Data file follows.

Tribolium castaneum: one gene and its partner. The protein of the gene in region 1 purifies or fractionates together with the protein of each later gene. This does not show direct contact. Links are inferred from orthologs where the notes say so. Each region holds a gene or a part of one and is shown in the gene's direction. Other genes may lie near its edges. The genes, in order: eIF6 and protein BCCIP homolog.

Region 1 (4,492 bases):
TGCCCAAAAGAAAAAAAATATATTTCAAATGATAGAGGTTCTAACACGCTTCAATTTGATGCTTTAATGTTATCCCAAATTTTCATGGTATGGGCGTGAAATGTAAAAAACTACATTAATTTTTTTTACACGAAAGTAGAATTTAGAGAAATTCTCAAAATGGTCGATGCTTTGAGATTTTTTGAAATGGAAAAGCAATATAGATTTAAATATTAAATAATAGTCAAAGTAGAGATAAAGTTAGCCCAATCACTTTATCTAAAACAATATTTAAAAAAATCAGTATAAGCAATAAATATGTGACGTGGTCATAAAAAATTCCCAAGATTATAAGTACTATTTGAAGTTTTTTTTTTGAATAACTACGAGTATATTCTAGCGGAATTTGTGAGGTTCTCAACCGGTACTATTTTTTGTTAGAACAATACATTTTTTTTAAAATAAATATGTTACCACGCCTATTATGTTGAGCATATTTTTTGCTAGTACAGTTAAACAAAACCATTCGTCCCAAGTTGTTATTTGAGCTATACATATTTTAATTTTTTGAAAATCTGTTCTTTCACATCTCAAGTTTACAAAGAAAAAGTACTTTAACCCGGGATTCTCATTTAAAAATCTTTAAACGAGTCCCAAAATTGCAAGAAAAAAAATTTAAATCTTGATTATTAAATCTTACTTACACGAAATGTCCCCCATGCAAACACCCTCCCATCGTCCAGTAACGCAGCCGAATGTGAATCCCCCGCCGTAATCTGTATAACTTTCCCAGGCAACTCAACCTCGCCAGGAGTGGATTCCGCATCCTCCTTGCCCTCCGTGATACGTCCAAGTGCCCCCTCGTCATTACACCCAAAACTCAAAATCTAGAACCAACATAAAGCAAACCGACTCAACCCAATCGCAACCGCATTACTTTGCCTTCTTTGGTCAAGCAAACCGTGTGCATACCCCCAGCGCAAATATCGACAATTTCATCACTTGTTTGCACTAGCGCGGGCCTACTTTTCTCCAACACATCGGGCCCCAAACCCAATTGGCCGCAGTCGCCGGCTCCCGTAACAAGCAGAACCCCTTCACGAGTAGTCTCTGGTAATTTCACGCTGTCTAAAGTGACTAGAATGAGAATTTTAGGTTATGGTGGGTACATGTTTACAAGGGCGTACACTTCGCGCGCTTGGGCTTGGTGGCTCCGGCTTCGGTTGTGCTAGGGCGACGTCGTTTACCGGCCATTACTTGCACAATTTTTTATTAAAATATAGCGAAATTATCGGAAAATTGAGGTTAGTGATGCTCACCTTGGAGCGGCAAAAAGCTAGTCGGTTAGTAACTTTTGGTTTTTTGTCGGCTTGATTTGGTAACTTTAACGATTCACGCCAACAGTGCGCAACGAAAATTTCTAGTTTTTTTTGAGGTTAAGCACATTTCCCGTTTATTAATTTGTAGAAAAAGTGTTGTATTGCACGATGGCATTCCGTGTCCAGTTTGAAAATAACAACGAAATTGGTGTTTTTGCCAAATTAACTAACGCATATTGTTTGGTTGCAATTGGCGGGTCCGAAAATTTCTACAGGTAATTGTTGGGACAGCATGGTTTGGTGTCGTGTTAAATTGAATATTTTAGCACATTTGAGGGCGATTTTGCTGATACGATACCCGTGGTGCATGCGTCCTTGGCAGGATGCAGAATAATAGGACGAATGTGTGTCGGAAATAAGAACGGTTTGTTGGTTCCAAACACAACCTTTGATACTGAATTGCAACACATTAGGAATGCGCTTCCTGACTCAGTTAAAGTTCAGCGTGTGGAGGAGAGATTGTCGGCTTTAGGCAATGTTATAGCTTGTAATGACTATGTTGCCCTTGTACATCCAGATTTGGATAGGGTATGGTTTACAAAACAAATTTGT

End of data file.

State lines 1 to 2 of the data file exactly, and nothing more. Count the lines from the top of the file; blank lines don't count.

Tribolium castaneum: one gene and its partner. The protein of the gene in region 1 purifies or fractionates together with the protein of each later gene. This does not show direct contact. Links are inferred from orthologs where the notes say so. Each region holds a gene or a part of one and is shown in the gene's direction. Other genes may lie near its edges. The genes, in order: eIF6 and protein BCCIP homolog.

Region 1 (4,492 bases):